A Tennessee grandfather has threatened to file a lawsuit after the city reportedly prohibited him from reading his Bible on a public sidewalk without a permit.
On Wednesday, First Liberty and the Center for Religious Expression (CRE) sent a letter to the City of Sweetwater, Tennessee on behalf of Paul Johnson urging officials to stop using an old city ordinance that prohibits anyone from reading the Bible in public without the city's permission.
"I was shocked that a city had a law banning anyone from reading the Bible on a public sidewalk without the city's permission. All I want to do is tell people about the love of Jesus by reading my Bible, but I was worried I might be arrested if I tried," Johnson said in a statement.
Chelsey Youman, counsel for First Liberty, told CBN News that Johnson wanted to share the Gospel at a solar eclipse event in Sweetwater in August, but police told him that he is now allowed to express any of his views without a permit.
"So after that, he went to go get a permit from the city recorder's office, and they denied him. So essentially, the city of Sweetwater, Tennessee, bans all public expression on any of their public sidewalks, which is unconstitutional," Younan said.
Johnson, a bus driver, has been able to read the Bible out loud without incident at previous Tennessee events, including town festivals and University of Tennessee football games.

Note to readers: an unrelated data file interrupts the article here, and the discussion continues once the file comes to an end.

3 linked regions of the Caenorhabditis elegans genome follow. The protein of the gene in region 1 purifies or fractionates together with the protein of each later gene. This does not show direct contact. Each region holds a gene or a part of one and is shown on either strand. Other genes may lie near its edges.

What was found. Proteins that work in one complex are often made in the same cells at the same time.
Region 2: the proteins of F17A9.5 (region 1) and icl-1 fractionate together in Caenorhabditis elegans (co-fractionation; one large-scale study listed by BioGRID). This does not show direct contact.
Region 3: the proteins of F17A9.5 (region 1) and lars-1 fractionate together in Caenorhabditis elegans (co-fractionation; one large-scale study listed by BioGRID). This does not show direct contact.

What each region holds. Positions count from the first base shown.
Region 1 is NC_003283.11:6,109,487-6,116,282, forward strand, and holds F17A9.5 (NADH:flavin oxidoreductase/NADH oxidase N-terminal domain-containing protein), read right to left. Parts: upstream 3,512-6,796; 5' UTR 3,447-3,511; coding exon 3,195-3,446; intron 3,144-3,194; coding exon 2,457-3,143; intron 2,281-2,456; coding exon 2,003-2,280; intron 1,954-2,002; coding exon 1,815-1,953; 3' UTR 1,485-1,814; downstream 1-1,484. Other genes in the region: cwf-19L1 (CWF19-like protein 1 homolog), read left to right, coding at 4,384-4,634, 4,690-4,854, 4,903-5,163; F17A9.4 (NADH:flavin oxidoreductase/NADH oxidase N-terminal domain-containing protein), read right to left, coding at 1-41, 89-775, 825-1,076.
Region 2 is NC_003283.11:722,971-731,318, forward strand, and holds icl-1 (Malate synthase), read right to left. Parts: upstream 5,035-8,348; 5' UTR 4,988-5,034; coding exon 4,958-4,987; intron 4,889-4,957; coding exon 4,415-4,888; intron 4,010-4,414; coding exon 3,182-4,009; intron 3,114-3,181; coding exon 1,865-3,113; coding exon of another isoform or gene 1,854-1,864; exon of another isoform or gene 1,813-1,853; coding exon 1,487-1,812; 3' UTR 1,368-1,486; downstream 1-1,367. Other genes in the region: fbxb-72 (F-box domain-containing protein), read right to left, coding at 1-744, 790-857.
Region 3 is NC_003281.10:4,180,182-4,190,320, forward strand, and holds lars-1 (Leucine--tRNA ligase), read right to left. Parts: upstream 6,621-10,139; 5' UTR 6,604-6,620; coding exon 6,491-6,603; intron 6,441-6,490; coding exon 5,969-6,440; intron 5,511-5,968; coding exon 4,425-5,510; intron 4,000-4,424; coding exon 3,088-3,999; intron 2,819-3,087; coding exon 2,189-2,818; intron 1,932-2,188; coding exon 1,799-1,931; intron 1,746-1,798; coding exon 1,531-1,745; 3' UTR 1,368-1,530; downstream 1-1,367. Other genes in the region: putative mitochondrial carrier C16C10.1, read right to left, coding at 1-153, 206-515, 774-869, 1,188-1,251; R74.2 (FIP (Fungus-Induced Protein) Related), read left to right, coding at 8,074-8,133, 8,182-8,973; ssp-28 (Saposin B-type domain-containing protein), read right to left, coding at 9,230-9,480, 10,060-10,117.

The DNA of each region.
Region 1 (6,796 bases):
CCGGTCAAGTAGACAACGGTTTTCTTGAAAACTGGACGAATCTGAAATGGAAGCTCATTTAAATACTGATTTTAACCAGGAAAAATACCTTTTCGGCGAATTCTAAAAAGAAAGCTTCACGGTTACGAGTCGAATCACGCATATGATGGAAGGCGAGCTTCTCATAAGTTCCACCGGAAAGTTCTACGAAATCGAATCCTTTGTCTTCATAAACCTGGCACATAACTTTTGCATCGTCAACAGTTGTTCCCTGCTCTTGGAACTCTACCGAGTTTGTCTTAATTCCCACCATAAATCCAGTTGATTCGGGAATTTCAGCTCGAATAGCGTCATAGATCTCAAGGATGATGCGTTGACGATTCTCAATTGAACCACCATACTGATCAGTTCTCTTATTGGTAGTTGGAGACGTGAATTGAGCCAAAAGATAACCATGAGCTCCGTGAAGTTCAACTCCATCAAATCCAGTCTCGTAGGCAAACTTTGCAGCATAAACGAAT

The letter noted that Johnson decided to apply for a permit to speak at another festival, but a city official said that he was not eligible to receive a permit.
Johnson's lawyers have demanded that Sweetwater provide "written assurance" that Johnson will be allowed to express his religious beliefs at future events without requiring him to obtain an "unconstitutional permit." They have threatened to pursue legal action if the city does not respond within three weeks.
Younan contended that Johnson does not need permission from the government to share his faith in public, adding that the "First Amendment is permission enough" for anyone in the U.S. to peacefully read the Bible out loud in a public sidewalk.
In a voice mail to CBN News, Recorder Jessica Morgan claimed that Johnson was asked to leave the area because he was using a voice amplifier during an event that was already scheduled and that several witnesses have complained that the bus driver had used derogatory names to refer to young women and girls.
She went on to say that "Sweetwater is not anti-religious" and "would never be against anyone reading the Bible publicly."